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Degenerative Disc Disease Treatment in Canton & Akron

One of the most common back and neck injuries is attributed to degenerative disc disease. Degenerative disc disease is not a disease, however it is a term used to describe your spinal discs as a person ages. These discs act as shock absorbers for the spine that allows the spine to bend, flex and twist. Degenerative disc disease can occur in all parts of the spine but is more common to occur in the lower back and neck.

Causes of Degenerative Disc Disease

The causes of degenerative disc disease typically occur after an injury, such as a falling from a low height or as severe as an auto accident. Aging can also contribute to the breakdown of spinal discs, which can lead to degenerative disc disease in some people. This can include a loss of fluids in the discs, which causes the discs to be less flexible. Tiny cracks and tears in the outer lay of the disc can occur as well, which can cause the disc to break into pieces. People who smoke cigarettes, lift heavy objects and are obese are more likely to experience symptoms of degenerative disc disease.

Symptoms of Degenerative Disc Disease

The symptoms of degenerative disc disease can vary from person to person. People with the same amount of disc damage can suffer from different levels of pain. There are a few symptoms that are universally common with those suffering from degenerative disc disease:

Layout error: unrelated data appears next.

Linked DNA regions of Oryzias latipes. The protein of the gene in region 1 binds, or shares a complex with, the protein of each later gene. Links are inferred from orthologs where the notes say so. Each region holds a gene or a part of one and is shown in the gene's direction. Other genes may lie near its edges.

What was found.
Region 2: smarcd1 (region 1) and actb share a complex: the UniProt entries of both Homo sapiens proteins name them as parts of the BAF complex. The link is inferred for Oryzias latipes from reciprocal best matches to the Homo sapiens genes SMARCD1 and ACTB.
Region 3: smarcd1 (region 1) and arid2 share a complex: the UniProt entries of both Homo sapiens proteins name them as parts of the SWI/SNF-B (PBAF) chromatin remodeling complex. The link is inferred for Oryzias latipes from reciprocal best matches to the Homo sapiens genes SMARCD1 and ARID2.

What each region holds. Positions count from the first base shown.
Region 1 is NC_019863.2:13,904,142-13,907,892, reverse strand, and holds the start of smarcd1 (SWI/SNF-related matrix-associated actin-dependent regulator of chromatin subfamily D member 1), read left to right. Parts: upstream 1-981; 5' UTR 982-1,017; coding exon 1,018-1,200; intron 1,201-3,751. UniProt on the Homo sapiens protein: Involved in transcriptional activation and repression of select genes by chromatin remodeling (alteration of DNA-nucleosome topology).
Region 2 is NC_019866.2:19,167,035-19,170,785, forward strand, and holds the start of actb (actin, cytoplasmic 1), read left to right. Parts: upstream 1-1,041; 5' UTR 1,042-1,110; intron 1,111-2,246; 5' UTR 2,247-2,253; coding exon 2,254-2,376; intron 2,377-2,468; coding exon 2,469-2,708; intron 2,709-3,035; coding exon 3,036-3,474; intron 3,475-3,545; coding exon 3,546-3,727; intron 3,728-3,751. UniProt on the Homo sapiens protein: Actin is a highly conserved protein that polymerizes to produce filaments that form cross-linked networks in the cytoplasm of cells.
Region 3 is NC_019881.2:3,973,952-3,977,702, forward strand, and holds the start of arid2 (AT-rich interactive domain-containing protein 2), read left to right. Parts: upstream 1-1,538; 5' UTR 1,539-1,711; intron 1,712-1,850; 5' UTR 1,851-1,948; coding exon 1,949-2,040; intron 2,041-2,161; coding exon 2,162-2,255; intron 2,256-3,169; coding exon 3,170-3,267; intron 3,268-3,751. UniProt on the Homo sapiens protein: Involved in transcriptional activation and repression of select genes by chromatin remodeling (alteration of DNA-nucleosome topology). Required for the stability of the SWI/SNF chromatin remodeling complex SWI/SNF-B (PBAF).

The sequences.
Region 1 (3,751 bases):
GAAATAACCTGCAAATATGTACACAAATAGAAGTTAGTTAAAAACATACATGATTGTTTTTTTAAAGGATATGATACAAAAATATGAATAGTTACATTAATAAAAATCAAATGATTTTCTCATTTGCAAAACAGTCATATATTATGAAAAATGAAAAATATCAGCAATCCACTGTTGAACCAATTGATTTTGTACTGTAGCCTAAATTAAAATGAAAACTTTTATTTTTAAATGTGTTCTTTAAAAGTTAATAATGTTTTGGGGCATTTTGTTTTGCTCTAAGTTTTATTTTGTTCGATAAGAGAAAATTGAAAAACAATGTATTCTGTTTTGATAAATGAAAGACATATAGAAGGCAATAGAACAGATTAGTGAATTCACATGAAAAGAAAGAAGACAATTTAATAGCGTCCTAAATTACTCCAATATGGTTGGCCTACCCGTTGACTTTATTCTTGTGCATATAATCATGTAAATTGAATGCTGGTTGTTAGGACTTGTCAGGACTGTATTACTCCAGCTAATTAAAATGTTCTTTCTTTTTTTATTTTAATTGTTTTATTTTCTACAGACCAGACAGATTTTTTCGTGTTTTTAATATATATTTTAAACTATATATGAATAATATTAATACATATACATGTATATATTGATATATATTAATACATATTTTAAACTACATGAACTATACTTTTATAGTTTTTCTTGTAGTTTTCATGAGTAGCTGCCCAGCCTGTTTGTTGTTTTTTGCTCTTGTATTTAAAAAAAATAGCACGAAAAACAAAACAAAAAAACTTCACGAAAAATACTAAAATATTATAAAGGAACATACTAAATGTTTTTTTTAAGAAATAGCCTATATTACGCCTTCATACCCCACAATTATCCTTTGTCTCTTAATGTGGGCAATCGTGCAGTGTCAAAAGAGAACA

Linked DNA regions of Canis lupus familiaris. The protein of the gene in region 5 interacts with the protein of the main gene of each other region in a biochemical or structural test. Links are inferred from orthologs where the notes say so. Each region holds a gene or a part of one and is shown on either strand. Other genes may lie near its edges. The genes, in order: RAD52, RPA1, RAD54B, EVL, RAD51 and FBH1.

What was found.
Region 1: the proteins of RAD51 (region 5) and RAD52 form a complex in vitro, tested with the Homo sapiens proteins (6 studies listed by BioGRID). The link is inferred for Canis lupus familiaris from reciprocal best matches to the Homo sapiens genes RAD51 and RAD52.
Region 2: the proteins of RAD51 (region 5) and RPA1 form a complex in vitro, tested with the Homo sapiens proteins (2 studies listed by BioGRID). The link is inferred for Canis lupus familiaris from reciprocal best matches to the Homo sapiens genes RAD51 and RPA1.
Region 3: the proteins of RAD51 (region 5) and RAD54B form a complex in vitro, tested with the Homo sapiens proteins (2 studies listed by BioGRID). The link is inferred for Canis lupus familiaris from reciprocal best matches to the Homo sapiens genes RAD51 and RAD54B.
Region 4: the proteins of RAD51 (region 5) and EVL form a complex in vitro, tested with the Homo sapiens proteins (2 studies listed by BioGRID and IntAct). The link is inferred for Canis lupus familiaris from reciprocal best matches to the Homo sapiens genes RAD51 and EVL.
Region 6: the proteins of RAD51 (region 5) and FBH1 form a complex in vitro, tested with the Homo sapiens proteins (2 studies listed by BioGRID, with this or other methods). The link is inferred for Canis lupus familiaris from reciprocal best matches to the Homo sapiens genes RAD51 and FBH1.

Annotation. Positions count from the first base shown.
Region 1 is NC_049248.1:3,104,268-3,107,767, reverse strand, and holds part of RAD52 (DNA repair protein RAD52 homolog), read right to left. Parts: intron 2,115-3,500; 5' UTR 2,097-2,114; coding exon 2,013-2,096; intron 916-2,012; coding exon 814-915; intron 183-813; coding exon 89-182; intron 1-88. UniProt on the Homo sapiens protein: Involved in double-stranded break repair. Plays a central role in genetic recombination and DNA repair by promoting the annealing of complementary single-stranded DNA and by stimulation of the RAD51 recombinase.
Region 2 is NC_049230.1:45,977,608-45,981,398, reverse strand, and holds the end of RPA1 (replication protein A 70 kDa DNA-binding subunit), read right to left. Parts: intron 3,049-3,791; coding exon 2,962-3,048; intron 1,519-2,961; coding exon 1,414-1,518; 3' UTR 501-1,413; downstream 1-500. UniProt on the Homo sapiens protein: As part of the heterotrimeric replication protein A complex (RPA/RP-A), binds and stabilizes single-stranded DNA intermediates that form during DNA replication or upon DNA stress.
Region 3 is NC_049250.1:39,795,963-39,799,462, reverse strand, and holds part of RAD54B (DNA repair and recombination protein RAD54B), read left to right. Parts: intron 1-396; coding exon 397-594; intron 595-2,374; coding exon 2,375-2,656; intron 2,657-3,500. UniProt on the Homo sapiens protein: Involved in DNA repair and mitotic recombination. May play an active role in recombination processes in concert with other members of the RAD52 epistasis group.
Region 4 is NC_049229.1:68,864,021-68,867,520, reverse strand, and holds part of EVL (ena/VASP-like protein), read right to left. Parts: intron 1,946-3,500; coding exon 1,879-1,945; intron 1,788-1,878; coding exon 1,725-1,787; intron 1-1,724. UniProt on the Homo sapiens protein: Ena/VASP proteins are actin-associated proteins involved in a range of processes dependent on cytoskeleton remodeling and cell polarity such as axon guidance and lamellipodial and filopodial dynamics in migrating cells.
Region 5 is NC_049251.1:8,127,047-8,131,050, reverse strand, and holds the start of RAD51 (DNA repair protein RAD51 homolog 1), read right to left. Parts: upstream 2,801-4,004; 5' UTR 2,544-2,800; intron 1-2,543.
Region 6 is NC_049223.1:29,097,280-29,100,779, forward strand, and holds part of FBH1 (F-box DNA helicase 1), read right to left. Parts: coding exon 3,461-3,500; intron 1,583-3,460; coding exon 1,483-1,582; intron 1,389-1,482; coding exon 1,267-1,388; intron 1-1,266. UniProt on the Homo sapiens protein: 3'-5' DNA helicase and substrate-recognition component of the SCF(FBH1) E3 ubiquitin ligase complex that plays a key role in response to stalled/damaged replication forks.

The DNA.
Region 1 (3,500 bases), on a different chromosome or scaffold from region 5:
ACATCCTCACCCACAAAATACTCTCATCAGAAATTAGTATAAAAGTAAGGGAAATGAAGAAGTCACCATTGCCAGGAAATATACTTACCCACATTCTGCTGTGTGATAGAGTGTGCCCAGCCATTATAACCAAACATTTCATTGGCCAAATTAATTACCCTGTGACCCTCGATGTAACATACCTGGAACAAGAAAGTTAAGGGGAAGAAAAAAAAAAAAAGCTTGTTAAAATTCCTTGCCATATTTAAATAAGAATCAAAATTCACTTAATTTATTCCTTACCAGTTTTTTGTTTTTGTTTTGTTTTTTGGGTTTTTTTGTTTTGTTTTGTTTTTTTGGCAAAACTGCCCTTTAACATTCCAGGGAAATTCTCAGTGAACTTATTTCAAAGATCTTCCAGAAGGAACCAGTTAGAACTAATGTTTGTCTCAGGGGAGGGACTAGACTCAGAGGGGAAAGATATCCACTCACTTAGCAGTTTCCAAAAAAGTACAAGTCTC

• Pain related to activity, that flares up at times but then returns to a low-grade pain or completely disappears
  • The level of pain between individuals can vary, from no pain to severe pain
  • Severe levels of back and neck pain that can last from a few days to a few months
  • Bending, lifting and twisting usually makes the pain worse
  • Certain positions can make the pain worse
  • Certain positions including walking and running can help relieve the pain

Treatment for Degenerative Disc Disease

The pain associated with degenerative disc disease can be treated by heating or icing the area experiencing pain. A physician may prescribe stronger medicines if needed. For more severe health problems, a physician may recommend physical therapy and exercises to help strengthen the back. Surgery may also be recommended to remove the damaged disc. During surgery, the bone may be permanently joined or fused to help protect the spinal cord. Although rare, an artificial disc may be recommended to replace the damaged disc that was removed.

Questions to ask your physician:

  • Will my pain become worse with age?
  • Will this disease cripple me?
  • Should I restrict my activities? How active can I be?
  • Will the disease spread throughout the spine?
  • Can this cause permanent damage?
  • Will I eventually need surgery?

For further information on degenerative disc disease or if you would like to schedule a consultation or appointment with your physician, contact Center for Neuro and Spine at (330) 665-4100. We have three locations in Akron, Canton and Wooster Ohio!

Sources:
spine-health.com
webmd.com